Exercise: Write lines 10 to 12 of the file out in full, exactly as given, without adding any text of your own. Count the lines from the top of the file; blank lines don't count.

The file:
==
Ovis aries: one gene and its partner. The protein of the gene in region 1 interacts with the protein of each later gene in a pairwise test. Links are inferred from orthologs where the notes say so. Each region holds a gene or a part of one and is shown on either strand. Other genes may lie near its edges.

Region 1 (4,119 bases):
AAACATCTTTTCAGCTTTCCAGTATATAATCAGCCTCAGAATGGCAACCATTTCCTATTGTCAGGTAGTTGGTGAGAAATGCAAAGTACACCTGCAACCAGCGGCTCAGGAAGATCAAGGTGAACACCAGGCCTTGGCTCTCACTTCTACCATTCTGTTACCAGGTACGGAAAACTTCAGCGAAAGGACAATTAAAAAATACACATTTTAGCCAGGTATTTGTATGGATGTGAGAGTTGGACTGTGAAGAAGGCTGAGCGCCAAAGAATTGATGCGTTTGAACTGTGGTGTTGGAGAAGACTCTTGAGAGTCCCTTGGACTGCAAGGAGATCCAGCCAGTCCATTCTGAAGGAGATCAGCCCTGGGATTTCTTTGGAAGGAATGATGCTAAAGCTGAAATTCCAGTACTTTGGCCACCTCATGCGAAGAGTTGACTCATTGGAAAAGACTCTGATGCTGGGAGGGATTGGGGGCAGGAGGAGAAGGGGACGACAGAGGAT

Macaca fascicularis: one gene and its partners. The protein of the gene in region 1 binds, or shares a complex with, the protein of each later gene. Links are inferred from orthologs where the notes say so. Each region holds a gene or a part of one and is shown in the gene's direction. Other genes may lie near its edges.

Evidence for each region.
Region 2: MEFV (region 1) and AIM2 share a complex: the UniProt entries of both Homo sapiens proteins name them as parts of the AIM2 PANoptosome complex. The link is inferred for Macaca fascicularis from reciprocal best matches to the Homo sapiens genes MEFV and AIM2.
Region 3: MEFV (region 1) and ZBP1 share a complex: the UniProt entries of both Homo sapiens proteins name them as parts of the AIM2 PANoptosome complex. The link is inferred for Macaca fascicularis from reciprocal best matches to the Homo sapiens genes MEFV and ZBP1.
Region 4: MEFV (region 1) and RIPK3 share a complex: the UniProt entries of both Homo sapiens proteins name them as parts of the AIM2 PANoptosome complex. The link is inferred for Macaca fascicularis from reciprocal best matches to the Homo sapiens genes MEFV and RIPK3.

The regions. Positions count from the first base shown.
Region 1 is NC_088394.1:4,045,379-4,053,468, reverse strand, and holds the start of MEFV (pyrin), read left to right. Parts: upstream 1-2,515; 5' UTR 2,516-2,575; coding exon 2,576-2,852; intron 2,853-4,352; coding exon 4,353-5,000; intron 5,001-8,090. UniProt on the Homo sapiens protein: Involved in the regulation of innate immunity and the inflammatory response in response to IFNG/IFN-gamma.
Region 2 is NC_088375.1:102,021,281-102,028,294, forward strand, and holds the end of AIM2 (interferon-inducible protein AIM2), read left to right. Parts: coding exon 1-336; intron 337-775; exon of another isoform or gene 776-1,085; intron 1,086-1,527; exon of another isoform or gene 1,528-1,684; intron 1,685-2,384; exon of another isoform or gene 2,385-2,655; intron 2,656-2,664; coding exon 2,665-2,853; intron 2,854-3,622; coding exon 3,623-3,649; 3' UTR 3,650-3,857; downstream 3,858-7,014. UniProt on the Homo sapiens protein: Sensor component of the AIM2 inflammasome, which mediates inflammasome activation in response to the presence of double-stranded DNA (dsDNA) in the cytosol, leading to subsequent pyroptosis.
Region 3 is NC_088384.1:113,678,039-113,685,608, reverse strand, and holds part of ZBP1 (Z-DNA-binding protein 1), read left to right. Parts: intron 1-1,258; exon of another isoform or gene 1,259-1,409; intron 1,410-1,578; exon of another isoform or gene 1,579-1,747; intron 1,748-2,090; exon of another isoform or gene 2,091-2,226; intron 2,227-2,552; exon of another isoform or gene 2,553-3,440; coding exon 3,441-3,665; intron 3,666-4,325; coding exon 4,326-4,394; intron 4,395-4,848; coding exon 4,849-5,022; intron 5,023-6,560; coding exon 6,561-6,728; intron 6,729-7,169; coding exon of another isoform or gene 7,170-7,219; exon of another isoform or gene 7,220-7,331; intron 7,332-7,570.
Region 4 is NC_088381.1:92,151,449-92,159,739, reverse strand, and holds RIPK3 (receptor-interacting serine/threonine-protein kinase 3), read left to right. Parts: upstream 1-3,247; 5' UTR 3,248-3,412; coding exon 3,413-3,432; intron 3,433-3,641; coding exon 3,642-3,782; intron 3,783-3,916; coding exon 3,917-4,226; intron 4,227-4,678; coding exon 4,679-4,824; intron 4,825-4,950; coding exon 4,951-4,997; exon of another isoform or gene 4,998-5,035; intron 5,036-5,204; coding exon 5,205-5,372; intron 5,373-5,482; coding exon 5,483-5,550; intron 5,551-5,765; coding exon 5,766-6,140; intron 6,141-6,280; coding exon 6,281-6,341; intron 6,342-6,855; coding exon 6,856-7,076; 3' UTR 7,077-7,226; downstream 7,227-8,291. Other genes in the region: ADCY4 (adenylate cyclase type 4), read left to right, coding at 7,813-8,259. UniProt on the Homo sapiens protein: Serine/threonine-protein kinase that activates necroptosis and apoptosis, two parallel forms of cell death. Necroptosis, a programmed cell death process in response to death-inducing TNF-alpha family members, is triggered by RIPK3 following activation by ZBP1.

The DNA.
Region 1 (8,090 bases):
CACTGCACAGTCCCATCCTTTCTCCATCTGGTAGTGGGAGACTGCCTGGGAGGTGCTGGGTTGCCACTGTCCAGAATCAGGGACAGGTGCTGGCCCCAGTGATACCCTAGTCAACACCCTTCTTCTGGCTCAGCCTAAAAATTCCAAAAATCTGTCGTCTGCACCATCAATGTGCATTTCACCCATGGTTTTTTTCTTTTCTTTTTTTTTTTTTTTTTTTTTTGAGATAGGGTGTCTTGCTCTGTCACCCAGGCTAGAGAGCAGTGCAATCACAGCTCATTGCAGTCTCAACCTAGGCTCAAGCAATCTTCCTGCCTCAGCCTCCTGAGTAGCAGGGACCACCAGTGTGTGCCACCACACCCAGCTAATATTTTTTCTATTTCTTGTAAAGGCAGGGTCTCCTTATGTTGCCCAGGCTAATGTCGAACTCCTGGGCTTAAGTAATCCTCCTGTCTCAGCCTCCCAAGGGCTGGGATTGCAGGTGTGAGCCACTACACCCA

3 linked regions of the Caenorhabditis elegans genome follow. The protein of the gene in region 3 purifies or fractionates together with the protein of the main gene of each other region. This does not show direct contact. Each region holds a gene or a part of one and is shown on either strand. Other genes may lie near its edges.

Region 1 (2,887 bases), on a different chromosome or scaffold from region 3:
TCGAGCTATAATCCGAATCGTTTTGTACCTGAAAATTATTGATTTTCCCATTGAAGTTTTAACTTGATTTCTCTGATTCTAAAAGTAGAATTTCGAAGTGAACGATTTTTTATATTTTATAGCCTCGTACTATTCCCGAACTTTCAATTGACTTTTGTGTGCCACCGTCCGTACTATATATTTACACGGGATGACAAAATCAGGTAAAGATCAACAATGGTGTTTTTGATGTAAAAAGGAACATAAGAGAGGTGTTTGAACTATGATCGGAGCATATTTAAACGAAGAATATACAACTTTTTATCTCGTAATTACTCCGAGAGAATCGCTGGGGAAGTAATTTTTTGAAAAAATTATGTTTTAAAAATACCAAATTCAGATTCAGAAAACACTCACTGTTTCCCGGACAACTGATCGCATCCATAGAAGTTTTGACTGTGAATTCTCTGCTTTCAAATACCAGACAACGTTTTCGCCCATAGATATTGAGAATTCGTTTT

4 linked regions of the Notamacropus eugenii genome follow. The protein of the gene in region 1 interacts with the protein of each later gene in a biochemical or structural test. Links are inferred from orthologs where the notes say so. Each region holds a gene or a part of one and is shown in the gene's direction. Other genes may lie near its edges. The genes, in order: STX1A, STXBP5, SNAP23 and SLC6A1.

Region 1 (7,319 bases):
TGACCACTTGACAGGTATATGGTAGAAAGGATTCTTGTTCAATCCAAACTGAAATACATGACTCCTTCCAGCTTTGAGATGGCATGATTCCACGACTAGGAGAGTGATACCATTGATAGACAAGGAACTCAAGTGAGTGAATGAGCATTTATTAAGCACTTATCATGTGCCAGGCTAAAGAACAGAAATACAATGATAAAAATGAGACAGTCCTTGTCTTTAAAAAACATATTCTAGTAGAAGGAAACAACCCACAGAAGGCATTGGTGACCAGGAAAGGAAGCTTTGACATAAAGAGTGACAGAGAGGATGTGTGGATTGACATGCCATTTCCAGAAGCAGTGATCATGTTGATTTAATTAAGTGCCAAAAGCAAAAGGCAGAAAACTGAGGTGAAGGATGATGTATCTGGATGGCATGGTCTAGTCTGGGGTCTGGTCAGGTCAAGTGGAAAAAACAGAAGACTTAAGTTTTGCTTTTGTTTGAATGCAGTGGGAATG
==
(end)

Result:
Region 1 is NC_088394.1:4,045,379-4,053,468, reverse strand, and holds the start of MEFV (pyrin), read left to right. Parts: upstream 1-2,515; 5' UTR 2,516-2,575; coding exon 2,576-2,852; intron 2,853-4,352; coding exon 4,353-5,000; intron 5,001-8,090. UniProt on the Homo sapiens protein: Involved in the regulation of innate immunity and the inflammatory response in response to IFNG/IFN-gamma.
Region 2 is NC_088375.1:102,021,281-102,028,294, forward strand, and holds the end of AIM2 (interferon-inducible protein AIM2), read left to right. Parts: coding exon 1-336; intron 337-775; exon of another isoform or gene 776-1,085; intron 1,086-1,527; exon of another isoform or gene 1,528-1,684; intron 1,685-2,384; exon of another isoform or gene 2,385-2,655; intron 2,656-2,664; coding exon 2,665-2,853; intron 2,854-3,622; coding exon 3,623-3,649; 3' UTR 3,650-3,857; downstream 3,858-7,014. UniProt on the Homo sapiens protein: Sensor component of the AIM2 inflammasome, which mediates inflammasome activation in response to the presence of double-stranded DNA (dsDNA) in the cytosol, leading to subsequent pyroptosis.
Region 3 is NC_088384.1:113,678,039-113,685,608, reverse strand, and holds part of ZBP1 (Z-DNA-binding protein 1), read left to right. Parts: intron 1-1,258; exon of another isoform or gene 1,259-1,409; intron 1,410-1,578; exon of another isoform or gene 1,579-1,747; intron 1,748-2,090; exon of another isoform or gene 2,091-2,226; intron 2,227-2,552; exon of another isoform or gene 2,553-3,440; coding exon 3,441-3,665; intron 3,666-4,325; coding exon 4,326-4,394; intron 4,395-4,848; coding exon 4,849-5,022; intron 5,023-6,560; coding exon 6,561-6,728; intron 6,729-7,169; coding exon of another isoform or gene 7,170-7,219; exon of another isoform or gene 7,220-7,331; intron 7,332-7,570.